Welcome to the Isotope Geology Laboratory!

The Boise State University Isotope Geology Laboratory (IGL) is a state-of-the-art facility for the analysis of radiogenic isotopes in Earth materials, with a focus on in situ and high-precision geochronology (U-Pb zircon) and tracer isotope geochemistry. These tools can be applied to a variety of problems in igneous and metamorphic petrology, structural geology and tectonics, paleobiological evolution and paleoclimate change in deep time.

The IGL infrastructure includes a class 10 clean laboratory, thermal ionization mass spectrometry facility, and laser ablation inductively coupled plasma mass spectrometry laboratory, along with supporting rock preparation, mineral separations, and optical & electron beam imaging laboratories in the Department of Geosciences at Boise State University. Details of the Laboratory’s construction and facilities can be found on the IGL Infrastructure page. Visit the IGL Personnel page for profiles of our researchers.

Earth Time logo

The IGL is a node in the EARTHTIME Network for the Calibration of Earth History. In the spirit of teamwork and cooperation fostered by this initiative, please take a look at our developing LABSHARE archive of analytical procedures used in the IGL for isotope geochemistry and geochronology.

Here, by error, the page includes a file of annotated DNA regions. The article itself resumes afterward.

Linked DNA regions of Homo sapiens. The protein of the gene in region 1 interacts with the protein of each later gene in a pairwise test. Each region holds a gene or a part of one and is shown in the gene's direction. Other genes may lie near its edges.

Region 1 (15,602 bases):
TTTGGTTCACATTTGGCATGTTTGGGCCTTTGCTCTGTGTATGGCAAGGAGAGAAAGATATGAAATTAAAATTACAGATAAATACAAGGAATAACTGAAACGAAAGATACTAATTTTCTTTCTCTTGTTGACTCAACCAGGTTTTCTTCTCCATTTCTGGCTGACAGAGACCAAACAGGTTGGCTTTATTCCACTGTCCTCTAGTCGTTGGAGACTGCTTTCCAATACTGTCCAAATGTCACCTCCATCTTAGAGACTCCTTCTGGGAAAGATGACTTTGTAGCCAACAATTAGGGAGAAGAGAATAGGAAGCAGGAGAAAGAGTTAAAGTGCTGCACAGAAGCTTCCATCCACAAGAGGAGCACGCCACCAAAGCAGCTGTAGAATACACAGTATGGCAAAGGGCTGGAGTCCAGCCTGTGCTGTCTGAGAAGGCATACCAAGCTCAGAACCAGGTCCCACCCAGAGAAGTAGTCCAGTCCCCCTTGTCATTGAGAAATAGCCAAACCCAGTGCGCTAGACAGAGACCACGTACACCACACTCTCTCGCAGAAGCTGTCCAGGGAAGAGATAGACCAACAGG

Questions regarding the IGL’s capabilities and services can be referred to Dr. Mark Schmitz (markschmitz@boisestate.edu) or Dr. James Crowley (jimcrowley@boisestate.edu).

Samples can be shipped c/o Dr. Schmitz or Dr. Crowley to the address under “Contact Us”. Before shipping samples to the IGL, please complete theĀ sample template and forward to iglinfo@boisestate.edu.

News & Announcements

IsoAstro Workshop!
July 17, 2019

IsoAstro Workshop!

Enhanced UPbR data reduction spreadsheet
December 06, 2016

Enhanced UPbR data reduction spreadsheet

"ZirChron" app updated with new sample suites
June 01, 2016

"ZirChron" app updated with new sample suites

New in Geology - "A newly identified Gondwanan terrane in the northern Appalachian Mountains"
April 29, 2014

New in Geology - "A newly identified Gondwanan terrane in the northern Appalachian Mountains"

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